On this day in 1975, Arthur Ashe defeats the heavily favored Jimmy Connors to become the first black man ever to win Wimbledon, the most coveted championship in tennis.
Arthur Ashe began playing tennis as a boy in his hometown of Richmond, Virginia. After winning a tennis scholarship to UCLA, Ashe was taken under the wing of tennis star Pancho Gonzales, who recognized the young player’s potential. In 1968, Ashe became the first black man to win the U.S. Open. Two years later, he captured the Australian Open for his second Grand Slam title. Over the next seven years, Ashe won his share of tournaments, but no more majors, and, frustrated, he set his sights on victory at Wimbledon, one of the most celebrated championships in tennis.
Arthur Ashe was 31 years old in 1975, and seemingly well past his prime, so his advancement to the 1975 Wimbledon finals came as somewhat of a surprise to the tennis establishment. While Ashe’s best finishes at Wimbledon had been losses in the semi-finals in 1968 and 1969, his opponent, the brash 22-year-old Jimmy Connors, was the defending Wimbledon champion. In their three previous meetings, Connors had handled Ashe easily. Furthermore, Connors was coming off an impressive semi-final win against Roscoe Tanner, whose intimidating serve observers called the hardest hitting ever at Wimbledon.
Though many thought he didn’t have a chance, Ashe formulated a game plan for the match: hit nothing hard. He planned to serve strongly and then give Connors nothing but "junk" as Ashe himself described it. Connors won the first game of the first set, but then dropped the rest of the set in just 20 minutes, 6-1. Although Connors won just one game off Ashe in the second set, he took the third set 7-5. His confidence restored, Connors strutted around the court, while Ashe closed his eyes between sets, concentrating on the moment at hand. Finally, with the shocked crowd cheering him on, Ashe finished Connors off in the fourth set, 6-4.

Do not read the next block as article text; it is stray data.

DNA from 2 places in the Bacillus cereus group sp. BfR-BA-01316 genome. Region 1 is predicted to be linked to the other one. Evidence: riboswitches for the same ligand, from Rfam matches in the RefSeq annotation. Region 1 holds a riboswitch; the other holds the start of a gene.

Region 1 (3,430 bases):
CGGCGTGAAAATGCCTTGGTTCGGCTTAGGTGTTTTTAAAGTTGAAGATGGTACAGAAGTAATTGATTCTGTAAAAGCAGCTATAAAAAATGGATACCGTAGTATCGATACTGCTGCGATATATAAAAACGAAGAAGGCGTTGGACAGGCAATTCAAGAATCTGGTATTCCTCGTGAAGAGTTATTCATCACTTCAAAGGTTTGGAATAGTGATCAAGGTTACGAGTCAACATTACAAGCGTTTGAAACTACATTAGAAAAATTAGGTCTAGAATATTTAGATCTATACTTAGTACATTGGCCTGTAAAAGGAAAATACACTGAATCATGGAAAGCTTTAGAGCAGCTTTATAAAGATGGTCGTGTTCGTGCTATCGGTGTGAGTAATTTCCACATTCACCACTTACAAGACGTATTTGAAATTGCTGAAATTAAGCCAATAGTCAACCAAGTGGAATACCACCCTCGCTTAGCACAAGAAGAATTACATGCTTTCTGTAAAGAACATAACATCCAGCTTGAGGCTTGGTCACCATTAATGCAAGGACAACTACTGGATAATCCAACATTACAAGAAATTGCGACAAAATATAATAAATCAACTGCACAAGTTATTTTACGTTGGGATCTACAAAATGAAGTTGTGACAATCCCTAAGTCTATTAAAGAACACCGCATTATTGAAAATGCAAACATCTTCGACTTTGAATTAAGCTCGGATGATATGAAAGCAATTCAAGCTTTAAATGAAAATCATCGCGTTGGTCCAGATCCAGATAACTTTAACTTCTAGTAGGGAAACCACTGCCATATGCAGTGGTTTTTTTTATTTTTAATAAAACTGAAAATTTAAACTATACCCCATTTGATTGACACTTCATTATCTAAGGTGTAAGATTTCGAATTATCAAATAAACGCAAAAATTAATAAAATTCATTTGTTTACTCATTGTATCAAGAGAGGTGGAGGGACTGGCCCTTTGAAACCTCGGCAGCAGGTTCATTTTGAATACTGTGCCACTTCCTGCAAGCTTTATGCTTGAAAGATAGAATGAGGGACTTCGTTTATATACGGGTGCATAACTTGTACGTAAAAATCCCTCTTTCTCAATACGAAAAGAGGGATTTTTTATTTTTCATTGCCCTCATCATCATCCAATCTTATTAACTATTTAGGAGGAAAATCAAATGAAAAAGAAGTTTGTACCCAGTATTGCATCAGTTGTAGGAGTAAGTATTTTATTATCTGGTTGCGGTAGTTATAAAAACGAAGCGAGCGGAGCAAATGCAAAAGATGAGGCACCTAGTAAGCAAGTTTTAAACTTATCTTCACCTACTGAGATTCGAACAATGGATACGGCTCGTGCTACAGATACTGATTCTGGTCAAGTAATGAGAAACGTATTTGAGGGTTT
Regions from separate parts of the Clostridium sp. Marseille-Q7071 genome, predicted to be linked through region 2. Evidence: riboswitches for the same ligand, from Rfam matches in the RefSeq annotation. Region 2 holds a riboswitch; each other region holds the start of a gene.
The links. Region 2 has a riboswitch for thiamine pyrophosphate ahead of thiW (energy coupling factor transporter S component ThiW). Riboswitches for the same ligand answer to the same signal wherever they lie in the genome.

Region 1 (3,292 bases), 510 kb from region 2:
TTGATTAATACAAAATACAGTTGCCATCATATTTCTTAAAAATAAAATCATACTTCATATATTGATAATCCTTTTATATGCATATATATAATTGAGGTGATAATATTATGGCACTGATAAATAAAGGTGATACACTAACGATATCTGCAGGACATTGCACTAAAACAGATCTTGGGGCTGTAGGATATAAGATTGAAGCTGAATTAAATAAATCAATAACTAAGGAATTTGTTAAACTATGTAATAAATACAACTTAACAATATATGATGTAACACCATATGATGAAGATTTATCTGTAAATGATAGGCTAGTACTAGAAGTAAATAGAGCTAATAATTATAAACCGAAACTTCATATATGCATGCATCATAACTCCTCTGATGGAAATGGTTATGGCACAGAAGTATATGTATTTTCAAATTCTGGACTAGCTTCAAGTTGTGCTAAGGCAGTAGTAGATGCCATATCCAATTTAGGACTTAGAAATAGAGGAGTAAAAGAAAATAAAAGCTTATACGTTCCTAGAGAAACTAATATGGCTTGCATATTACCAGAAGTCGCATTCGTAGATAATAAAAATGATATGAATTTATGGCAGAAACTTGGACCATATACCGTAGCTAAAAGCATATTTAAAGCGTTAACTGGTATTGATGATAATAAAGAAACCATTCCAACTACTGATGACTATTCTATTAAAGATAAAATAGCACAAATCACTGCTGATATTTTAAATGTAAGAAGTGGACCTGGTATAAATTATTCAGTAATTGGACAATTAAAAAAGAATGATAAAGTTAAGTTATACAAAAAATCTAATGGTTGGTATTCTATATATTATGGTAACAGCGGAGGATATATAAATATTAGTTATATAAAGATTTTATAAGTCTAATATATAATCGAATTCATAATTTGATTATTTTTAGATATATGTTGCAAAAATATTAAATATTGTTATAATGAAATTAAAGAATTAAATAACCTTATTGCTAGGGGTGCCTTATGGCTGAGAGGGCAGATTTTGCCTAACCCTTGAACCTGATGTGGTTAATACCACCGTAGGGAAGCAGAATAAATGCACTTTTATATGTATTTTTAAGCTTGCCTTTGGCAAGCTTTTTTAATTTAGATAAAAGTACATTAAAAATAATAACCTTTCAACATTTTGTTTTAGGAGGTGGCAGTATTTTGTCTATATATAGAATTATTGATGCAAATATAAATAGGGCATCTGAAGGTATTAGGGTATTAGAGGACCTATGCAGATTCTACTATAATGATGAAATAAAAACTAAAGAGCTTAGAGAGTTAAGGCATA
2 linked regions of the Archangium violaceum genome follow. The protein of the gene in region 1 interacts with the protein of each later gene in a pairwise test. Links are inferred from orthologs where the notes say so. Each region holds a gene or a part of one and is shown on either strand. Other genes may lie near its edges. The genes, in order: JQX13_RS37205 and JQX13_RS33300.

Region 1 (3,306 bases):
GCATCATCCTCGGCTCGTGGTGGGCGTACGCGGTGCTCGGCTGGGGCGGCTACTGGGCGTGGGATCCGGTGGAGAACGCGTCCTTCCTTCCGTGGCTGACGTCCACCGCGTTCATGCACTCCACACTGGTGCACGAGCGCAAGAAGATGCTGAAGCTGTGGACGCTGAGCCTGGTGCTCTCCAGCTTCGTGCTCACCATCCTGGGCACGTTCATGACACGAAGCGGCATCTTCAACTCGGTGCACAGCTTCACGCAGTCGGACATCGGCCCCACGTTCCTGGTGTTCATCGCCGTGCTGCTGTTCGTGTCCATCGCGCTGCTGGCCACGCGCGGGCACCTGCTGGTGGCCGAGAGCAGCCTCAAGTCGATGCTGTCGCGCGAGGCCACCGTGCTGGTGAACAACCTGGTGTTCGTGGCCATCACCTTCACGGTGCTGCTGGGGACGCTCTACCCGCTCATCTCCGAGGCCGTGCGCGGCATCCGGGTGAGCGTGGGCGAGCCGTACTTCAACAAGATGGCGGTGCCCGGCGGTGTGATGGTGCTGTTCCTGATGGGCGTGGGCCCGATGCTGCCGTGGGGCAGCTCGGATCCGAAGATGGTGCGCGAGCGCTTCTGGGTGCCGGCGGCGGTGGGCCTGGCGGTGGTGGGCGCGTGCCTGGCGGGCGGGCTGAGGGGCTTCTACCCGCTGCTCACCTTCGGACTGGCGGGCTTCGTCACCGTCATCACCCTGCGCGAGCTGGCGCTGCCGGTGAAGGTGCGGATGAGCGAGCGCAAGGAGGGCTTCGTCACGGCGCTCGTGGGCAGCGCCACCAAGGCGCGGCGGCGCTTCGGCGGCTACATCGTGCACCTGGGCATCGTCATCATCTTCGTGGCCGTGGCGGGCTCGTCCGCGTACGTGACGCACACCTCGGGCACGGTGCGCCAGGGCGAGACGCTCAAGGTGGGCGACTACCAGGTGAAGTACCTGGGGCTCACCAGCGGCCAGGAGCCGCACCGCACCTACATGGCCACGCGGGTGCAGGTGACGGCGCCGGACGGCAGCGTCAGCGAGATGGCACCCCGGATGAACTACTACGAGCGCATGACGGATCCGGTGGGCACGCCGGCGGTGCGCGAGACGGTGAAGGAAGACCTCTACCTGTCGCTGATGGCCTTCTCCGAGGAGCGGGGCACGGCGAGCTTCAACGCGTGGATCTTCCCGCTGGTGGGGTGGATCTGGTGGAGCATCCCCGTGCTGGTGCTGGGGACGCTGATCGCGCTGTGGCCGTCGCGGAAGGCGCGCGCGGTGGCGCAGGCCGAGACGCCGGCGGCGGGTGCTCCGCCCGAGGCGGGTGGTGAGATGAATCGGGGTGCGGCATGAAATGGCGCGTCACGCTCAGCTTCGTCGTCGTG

Ashe retired from competitive tennis in 1980 after suffering a heart attack. For his career, he won 51 tournaments. In retirement, Ashe wrote the three-volume book A Hard Road to Glory, first published in 1988, which detailed the struggle of black athletes in America. In 1983, after double-bypass surgery, Ashe was infected with HIV during a blood transfusion. After revealing his disease to the world in 1992, he set about educating the public about HIV and AIDS. He died of AIDS-related complications on February 6, 1993. In 1997, the U.S. Open’s new home court was named Arthur Ashe Stadium.